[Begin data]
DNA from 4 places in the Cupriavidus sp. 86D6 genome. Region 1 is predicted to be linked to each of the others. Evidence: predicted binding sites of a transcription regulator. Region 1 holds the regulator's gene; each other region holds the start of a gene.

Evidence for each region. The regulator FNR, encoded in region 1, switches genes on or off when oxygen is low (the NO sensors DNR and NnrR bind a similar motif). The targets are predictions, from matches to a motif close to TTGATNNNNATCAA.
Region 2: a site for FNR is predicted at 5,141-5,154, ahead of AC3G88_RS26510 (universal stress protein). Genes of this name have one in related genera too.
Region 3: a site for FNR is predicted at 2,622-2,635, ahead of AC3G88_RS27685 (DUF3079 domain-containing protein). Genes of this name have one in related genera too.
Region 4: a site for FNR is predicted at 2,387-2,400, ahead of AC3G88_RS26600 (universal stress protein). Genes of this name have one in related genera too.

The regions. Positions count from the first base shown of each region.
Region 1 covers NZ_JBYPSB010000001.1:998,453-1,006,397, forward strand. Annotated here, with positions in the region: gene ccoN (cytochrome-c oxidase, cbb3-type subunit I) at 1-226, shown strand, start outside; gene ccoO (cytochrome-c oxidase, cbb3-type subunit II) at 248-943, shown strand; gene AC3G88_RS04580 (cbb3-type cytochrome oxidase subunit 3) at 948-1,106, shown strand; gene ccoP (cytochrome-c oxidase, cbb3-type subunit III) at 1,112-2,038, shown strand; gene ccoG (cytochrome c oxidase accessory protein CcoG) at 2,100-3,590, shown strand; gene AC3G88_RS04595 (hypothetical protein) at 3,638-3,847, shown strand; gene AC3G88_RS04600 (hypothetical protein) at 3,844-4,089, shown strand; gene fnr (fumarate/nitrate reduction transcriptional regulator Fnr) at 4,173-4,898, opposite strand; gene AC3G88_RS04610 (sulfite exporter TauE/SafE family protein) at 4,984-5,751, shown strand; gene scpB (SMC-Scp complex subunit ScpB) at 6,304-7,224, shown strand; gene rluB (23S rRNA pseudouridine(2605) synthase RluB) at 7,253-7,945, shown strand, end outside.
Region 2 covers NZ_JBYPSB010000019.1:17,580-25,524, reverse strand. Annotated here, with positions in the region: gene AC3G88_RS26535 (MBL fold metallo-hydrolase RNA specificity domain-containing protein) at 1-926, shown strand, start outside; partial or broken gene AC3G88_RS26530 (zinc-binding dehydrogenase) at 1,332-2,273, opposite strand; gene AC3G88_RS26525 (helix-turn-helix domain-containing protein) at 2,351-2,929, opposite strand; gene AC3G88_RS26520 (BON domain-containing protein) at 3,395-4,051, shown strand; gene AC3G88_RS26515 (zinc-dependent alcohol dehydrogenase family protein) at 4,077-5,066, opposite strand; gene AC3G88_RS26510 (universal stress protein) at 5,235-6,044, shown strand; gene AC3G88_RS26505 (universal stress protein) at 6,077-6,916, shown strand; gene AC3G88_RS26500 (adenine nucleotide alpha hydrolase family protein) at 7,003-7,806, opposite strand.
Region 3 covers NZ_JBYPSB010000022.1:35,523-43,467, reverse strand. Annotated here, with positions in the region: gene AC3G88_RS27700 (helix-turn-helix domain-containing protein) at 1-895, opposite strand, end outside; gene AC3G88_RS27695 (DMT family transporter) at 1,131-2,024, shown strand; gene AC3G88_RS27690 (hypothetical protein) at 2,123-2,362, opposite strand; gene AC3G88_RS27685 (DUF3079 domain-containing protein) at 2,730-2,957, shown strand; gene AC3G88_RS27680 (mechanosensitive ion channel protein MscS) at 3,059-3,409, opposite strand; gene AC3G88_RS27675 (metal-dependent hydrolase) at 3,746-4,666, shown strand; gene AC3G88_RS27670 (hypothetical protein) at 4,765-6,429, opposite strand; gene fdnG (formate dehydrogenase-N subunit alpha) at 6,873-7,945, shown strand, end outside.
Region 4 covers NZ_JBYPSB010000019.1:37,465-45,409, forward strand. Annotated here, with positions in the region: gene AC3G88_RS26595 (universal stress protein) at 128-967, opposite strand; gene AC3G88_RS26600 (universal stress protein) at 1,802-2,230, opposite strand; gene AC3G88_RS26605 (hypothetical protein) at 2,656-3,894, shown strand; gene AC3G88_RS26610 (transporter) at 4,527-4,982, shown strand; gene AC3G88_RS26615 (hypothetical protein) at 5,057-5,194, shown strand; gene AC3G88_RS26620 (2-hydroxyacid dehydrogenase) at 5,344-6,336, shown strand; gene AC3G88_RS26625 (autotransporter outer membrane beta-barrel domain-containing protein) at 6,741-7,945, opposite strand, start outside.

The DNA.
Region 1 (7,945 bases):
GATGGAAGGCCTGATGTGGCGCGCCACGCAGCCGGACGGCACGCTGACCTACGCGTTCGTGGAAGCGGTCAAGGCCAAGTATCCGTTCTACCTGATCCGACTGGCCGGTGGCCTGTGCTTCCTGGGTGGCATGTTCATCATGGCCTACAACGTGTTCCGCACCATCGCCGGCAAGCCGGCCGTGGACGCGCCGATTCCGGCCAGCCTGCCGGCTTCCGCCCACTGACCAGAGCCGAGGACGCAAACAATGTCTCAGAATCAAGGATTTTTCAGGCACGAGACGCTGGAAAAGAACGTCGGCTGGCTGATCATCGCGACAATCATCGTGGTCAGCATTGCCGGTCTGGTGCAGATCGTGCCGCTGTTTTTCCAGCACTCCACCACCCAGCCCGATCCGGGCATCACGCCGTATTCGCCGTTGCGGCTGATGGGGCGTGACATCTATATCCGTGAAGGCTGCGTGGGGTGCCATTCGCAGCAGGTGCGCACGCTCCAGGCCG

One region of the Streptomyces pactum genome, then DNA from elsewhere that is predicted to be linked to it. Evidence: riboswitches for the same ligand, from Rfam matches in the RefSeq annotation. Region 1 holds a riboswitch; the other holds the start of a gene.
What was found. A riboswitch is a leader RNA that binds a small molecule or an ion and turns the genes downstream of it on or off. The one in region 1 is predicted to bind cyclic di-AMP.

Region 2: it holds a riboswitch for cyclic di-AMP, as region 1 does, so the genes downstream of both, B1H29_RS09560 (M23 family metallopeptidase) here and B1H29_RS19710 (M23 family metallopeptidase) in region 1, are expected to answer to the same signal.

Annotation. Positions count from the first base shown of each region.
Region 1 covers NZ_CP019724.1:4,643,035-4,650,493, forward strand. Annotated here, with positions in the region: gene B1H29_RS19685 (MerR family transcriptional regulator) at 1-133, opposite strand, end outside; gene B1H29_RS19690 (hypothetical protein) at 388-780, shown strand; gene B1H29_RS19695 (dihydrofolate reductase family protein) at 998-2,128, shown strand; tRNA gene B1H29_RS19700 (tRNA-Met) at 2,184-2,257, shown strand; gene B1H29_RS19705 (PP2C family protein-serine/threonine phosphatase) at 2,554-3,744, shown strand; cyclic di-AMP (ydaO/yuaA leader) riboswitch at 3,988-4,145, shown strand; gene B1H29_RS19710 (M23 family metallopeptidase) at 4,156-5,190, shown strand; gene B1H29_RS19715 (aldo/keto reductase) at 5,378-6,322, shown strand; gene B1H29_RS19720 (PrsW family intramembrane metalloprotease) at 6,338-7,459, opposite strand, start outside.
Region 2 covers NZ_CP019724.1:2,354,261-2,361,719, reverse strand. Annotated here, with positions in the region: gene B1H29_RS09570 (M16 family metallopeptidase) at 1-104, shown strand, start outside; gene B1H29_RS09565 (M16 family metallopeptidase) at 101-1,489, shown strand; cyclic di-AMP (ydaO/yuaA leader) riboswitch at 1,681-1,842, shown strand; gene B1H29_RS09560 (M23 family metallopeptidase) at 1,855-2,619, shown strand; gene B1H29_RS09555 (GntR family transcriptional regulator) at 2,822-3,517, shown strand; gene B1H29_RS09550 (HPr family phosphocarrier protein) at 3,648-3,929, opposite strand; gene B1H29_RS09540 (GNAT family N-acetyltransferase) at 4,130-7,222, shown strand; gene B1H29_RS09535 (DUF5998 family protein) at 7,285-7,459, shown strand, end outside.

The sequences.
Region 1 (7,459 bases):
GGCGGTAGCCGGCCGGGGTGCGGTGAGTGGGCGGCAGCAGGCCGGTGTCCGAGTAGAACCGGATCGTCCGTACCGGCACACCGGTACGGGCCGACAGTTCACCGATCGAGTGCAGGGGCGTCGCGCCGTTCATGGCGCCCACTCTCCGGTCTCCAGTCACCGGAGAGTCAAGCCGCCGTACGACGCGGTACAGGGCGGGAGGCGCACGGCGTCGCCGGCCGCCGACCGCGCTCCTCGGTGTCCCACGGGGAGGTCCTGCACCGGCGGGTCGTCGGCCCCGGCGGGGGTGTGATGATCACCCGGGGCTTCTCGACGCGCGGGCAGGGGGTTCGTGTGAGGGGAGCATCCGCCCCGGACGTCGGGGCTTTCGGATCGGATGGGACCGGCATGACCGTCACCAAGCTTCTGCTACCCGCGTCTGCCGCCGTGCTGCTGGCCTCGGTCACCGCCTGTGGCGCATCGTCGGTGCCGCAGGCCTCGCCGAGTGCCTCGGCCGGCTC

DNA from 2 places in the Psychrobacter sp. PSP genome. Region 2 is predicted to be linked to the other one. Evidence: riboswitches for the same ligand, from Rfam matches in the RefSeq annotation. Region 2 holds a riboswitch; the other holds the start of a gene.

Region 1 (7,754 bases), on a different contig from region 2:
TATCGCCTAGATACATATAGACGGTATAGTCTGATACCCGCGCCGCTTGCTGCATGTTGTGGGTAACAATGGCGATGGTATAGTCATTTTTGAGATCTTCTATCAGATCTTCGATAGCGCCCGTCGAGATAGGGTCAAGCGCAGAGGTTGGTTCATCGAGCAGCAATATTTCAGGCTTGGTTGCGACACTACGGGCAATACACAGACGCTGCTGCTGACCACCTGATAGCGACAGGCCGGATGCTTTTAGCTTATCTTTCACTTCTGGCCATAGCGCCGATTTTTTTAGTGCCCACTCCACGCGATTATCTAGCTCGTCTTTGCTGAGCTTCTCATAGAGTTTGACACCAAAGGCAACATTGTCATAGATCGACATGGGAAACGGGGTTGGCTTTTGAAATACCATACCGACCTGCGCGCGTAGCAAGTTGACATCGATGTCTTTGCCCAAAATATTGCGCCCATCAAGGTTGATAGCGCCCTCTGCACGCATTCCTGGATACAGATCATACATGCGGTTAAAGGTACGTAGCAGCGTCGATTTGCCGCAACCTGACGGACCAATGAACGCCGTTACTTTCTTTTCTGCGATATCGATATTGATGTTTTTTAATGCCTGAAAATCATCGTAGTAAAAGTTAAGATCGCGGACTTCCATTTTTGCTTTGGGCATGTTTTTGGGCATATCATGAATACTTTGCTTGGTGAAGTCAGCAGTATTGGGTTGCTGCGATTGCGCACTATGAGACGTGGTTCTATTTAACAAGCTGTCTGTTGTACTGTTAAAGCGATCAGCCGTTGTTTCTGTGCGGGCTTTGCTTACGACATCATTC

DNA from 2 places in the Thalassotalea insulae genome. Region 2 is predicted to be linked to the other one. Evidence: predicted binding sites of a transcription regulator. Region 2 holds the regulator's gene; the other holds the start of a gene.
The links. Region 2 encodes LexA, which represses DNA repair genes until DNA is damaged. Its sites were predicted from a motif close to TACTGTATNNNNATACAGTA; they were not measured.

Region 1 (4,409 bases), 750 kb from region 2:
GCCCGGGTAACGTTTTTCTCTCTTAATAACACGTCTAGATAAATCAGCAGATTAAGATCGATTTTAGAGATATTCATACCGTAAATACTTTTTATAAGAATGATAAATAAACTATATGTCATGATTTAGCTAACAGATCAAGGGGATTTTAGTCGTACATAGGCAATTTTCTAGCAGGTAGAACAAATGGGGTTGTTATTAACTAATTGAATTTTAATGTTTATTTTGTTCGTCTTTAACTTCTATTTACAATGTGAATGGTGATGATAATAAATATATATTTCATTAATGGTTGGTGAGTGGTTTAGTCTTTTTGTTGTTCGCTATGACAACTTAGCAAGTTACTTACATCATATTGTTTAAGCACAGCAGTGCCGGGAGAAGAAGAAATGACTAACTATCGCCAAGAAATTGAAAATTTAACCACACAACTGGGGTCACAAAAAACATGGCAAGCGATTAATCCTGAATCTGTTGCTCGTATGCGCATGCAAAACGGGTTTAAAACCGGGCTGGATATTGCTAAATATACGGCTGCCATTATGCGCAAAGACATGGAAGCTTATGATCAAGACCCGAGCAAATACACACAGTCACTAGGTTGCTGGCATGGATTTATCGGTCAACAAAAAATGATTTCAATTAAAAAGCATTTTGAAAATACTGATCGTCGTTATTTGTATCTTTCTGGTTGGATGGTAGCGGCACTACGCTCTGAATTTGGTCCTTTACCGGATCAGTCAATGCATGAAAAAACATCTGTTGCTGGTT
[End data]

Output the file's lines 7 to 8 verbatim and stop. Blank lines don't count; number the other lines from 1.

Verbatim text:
Region 1 covers NZ_JBYPSB010000001.1:998,453-1,006,397, forward strand. Annotated here, with positions in the region: gene ccoN (cytochrome-c oxidase, cbb3-type subunit I) at 1-226, shown strand, start outside; gene ccoO (cytochrome-c oxidase, cbb3-type subunit II) at 248-943, shown strand; gene AC3G88_RS04580 (cbb3-type cytochrome oxidase subunit 3) at 948-1,106, shown strand; gene ccoP (cytochrome-c oxidase, cbb3-type subunit III) at 1,112-2,038, shown strand; gene ccoG (cytochrome c oxidase accessory protein CcoG) at 2,100-3,590, shown strand; gene AC3G88_RS04595 (hypothetical protein) at 3,638-3,847, shown strand; gene AC3G88_RS04600 (hypothetical protein) at 3,844-4,089, shown strand; gene fnr (fumarate/nitrate reduction transcriptional regulator Fnr) at 4,173-4,898, opposite strand; gene AC3G88_RS04610 (sulfite exporter TauE/SafE family protein) at 4,984-5,751, shown strand; gene scpB (SMC-Scp complex subunit ScpB) at 6,304-7,224, shown strand; gene rluB (23S rRNA pseudouridine(2605) synthase RluB) at 7,253-7,945, shown strand, end outside.
Region 2 covers NZ_JBYPSB010000019.1:17,580-25,524, reverse strand. Annotated here, with positions in the region: gene AC3G88_RS26535 (MBL fold metallo-hydrolase RNA specificity domain-containing protein) at 1-926, shown strand, start outside; partial or broken gene AC3G88_RS26530 (zinc-binding dehydrogenase) at 1,332-2,273, opposite strand; gene AC3G88_RS26525 (helix-turn-helix domain-containing protein) at 2,351-2,929, opposite strand; gene AC3G88_RS26520 (BON domain-containing protein) at 3,395-4,051, shown strand; gene AC3G88_RS26515 (zinc-dependent alcohol dehydrogenase family protein) at 4,077-5,066, opposite strand; gene AC3G88_RS26510 (universal stress protein) at 5,235-6,044, shown strand; gene AC3G88_RS26505 (universal stress protein) at 6,077-6,916, shown strand; gene AC3G88_RS26500 (adenine nucleotide alpha hydrolase family protein) at 7,003-7,806, opposite strand.